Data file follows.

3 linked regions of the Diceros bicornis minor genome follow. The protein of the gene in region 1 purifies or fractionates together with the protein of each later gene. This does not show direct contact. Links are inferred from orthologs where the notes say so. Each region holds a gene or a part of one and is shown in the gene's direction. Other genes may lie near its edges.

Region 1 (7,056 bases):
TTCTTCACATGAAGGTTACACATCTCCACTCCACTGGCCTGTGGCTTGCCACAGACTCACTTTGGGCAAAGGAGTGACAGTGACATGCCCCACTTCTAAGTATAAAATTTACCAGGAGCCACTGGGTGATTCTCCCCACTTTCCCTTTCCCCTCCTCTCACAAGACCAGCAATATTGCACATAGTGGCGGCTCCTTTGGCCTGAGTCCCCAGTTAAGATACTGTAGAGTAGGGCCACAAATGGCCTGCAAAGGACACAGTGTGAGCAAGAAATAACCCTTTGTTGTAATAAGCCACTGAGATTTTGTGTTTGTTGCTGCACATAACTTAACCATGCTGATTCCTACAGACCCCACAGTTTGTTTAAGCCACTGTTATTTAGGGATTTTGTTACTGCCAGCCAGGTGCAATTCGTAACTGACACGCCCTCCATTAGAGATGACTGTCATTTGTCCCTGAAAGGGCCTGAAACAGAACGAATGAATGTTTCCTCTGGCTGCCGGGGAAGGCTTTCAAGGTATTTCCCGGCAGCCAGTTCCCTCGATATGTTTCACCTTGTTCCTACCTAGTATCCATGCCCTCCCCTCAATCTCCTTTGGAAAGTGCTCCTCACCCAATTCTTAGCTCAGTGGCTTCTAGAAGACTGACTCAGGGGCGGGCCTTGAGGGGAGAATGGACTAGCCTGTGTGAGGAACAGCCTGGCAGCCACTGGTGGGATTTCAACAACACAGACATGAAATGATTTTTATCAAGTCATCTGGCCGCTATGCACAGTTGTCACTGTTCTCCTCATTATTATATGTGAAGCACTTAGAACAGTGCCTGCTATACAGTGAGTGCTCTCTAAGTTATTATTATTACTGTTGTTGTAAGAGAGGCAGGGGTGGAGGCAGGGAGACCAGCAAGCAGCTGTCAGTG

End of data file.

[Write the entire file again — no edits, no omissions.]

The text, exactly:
3 linked regions of the Diceros bicornis minor genome follow. The protein of the gene in region 1 purifies or fractionates together with the protein of each later gene. This does not show direct contact. Links are inferred from orthologs where the notes say so. Each region holds a gene or a part of one and is shown in the gene's direction. Other genes may lie near its edges.

Region 1 (7,056 bases):
TTCTTCACATGAAGGTTACACATCTCCACTCCACTGGCCTGTGGCTTGCCACAGACTCACTTTGGGCAAAGGAGTGACAGTGACATGCCCCACTTCTAAGTATAAAATTTACCAGGAGCCACTGGGTGATTCTCCCCACTTTCCCTTTCCCCTCCTCTCACAAGACCAGCAATATTGCACATAGTGGCGGCTCCTTTGGCCTGAGTCCCCAGTTAAGATACTGTAGAGTAGGGCCACAAATGGCCTGCAAAGGACACAGTGTGAGCAAGAAATAACCCTTTGTTGTAATAAGCCACTGAGATTTTGTGTTTGTTGCTGCACATAACTTAACCATGCTGATTCCTACAGACCCCACAGTTTGTTTAAGCCACTGTTATTTAGGGATTTTGTTACTGCCAGCCAGGTGCAATTCGTAACTGACACGCCCTCCATTAGAGATGACTGTCATTTGTCCCTGAAAGGGCCTGAAACAGAACGAATGAATGTTTCCTCTGGCTGCCGGGGAAGGCTTTCAAGGTATTTCCCGGCAGCCAGTTCCCTCGATATGTTTCACCTTGTTCCTACCTAGTATCCATGCCCTCCCCTCAATCTCCTTTGGAAAGTGCTCCTCACCCAATTCTTAGCTCAGTGGCTTCTAGAAGACTGACTCAGGGGCGGGCCTTGAGGGGAGAATGGACTAGCCTGTGTGAGGAACAGCCTGGCAGCCACTGGTGGGATTTCAACAACACAGACATGAAATGATTTTTATCAAGTCATCTGGCCGCTATGCACAGTTGTCACTGTTCTCCTCATTATTATATGTGAAGCACTTAGAACAGTGCCTGCTATACAGTGAGTGCTCTCTAAGTTATTATTATTACTGTTGTTGTAAGAGAGGCAGGGGTGGAGGCAGGGAGACCAGCAAGCAGCTGTCAGTG